Sun. Oct 17th, 2021

For the ninth year in a row, BETTER FINANCE embarked on the herculean task of gathering all the data on long-term and pension savings in 17 EU Member States and published its annual report on the real net returns of long-term and retirement savings. Unfortunately, the “Real Return of Long-Term and Pension Savings” Report remains the most complete research looking at the performance and actual costs of long-term and pension savings products in the EU.

Although years of bullish markets improved the long-term returns of most products analysed, too many barely cover inflation and only a handful come close to the performance of a simple, broad EU capital markets benchmark (50% equities and 50% bonds).[1]

The problem lies partly with the asset allocation (51%[2] of capital invested in bonds, many of which currently provide negative yields), and partly with the high levels of fees that erode net returns. Another issue is the lack of transparency on charges, whose complexity and lack of harmonised disclosure also make it very difficult for individual savers to compare between different pension providers and products.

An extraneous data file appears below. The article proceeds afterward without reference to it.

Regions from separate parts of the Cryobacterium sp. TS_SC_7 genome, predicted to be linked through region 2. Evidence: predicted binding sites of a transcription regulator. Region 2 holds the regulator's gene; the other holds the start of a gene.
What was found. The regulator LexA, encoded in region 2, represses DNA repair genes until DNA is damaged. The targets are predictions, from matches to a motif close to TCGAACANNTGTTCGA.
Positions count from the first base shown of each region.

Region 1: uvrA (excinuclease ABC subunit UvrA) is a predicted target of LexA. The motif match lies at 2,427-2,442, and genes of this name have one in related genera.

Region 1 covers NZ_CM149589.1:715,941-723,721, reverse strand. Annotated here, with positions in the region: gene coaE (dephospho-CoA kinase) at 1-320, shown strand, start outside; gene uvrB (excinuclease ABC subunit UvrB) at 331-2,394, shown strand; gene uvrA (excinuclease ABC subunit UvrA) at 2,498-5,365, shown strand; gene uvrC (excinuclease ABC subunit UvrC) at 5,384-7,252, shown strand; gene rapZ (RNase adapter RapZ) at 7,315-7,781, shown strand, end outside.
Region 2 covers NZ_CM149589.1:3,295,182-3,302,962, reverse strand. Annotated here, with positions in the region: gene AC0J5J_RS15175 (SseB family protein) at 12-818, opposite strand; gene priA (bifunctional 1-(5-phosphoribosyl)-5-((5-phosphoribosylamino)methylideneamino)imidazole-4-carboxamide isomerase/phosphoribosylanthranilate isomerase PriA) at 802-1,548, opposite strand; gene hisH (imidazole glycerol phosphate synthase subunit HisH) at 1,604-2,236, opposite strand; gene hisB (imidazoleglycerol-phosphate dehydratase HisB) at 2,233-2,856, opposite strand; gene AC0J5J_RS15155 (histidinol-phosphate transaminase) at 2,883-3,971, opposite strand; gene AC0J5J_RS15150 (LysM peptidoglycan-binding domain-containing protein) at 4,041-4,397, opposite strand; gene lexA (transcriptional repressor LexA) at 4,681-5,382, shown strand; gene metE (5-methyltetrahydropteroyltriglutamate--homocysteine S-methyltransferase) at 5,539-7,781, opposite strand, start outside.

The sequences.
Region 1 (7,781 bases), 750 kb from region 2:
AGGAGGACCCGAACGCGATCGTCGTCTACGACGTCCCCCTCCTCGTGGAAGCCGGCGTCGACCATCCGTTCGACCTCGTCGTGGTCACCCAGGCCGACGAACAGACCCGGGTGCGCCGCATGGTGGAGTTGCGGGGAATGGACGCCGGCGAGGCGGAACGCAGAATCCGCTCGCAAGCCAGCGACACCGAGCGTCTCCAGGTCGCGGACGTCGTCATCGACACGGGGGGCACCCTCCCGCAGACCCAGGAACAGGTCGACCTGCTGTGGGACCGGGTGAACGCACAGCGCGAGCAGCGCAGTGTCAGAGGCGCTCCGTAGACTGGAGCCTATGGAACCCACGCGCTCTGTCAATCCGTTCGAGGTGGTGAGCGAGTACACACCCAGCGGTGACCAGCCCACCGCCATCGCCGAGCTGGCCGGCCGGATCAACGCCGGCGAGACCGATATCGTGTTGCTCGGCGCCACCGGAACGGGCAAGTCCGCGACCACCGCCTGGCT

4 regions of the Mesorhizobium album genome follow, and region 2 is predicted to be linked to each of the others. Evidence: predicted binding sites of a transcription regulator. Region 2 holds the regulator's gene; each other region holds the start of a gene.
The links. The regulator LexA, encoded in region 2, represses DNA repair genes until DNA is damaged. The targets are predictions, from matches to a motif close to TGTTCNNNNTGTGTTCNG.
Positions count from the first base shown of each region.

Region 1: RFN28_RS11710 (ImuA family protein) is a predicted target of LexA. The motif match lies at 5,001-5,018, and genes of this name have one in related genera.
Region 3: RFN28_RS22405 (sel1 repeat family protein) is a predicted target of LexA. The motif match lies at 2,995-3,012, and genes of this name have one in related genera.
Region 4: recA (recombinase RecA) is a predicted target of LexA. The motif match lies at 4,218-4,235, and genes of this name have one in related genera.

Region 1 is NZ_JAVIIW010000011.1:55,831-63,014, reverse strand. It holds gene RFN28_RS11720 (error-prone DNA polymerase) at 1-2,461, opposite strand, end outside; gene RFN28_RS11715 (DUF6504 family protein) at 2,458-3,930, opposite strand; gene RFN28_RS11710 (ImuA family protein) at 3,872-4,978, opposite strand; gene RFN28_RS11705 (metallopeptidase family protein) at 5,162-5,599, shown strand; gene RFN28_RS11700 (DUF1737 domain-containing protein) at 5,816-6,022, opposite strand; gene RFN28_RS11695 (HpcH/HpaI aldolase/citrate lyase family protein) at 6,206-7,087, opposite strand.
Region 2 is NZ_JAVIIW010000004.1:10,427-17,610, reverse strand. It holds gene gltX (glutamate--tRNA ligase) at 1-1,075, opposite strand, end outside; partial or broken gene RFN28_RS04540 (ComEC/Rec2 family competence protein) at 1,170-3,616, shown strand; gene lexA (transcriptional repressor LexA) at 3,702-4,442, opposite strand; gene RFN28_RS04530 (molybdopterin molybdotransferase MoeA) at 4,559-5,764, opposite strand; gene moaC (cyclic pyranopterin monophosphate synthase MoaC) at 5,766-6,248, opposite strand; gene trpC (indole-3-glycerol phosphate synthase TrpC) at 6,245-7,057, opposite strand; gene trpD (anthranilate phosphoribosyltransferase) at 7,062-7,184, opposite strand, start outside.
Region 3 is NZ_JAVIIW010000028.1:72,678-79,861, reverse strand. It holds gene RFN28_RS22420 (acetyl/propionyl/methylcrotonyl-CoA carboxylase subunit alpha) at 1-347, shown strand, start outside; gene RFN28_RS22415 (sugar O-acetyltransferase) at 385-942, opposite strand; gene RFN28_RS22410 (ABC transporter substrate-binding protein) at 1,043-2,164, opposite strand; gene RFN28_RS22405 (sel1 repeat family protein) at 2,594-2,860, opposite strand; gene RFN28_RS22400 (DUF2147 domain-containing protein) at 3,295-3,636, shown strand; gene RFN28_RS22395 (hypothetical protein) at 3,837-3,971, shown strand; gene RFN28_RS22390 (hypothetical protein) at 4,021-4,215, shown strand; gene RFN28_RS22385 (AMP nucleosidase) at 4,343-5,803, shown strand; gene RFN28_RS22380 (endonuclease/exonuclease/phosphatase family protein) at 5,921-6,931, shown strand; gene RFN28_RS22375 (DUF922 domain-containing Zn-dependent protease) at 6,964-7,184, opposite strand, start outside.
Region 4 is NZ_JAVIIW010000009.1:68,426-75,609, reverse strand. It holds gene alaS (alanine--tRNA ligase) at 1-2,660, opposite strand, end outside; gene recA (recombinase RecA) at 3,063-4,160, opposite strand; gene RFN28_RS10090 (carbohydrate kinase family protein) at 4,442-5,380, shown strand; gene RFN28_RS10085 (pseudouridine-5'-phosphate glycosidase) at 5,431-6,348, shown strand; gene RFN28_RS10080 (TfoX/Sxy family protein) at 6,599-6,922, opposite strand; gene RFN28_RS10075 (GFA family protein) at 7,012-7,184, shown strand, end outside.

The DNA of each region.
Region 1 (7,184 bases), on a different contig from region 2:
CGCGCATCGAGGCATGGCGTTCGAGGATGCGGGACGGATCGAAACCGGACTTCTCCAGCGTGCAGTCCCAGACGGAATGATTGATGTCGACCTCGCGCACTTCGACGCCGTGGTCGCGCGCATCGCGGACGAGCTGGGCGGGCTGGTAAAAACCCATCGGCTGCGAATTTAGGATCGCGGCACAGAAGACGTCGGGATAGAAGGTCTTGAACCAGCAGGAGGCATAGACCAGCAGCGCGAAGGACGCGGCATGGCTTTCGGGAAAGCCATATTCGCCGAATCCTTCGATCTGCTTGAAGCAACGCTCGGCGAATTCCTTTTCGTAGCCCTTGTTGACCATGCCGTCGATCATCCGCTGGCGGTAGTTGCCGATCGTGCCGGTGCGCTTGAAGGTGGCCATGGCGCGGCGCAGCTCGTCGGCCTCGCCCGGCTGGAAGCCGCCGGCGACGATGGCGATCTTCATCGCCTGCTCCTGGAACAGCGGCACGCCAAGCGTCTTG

Add to this the fact that inflation is surging in the Eurozone, hitting a 13-year high in September 2021, that the European bond market is unlikely to come anywhere close to the extraordinary returns of the last 20 years, and the growing reliance on private pensions, and we’re forced for the ninth time in a row to recognise that the future of European pension savers may be far from rosy.

Source – Better Finance (NGO):


[1] It should be noted that, unlike investment products, a capital markets benchmark bears no costs.
[2] The data comes from the OECD, and it concerns only pension funds, and it represents the average on the jurisdictions covered in the report between 2015 and 2020 – see Table GR13(B) in the report.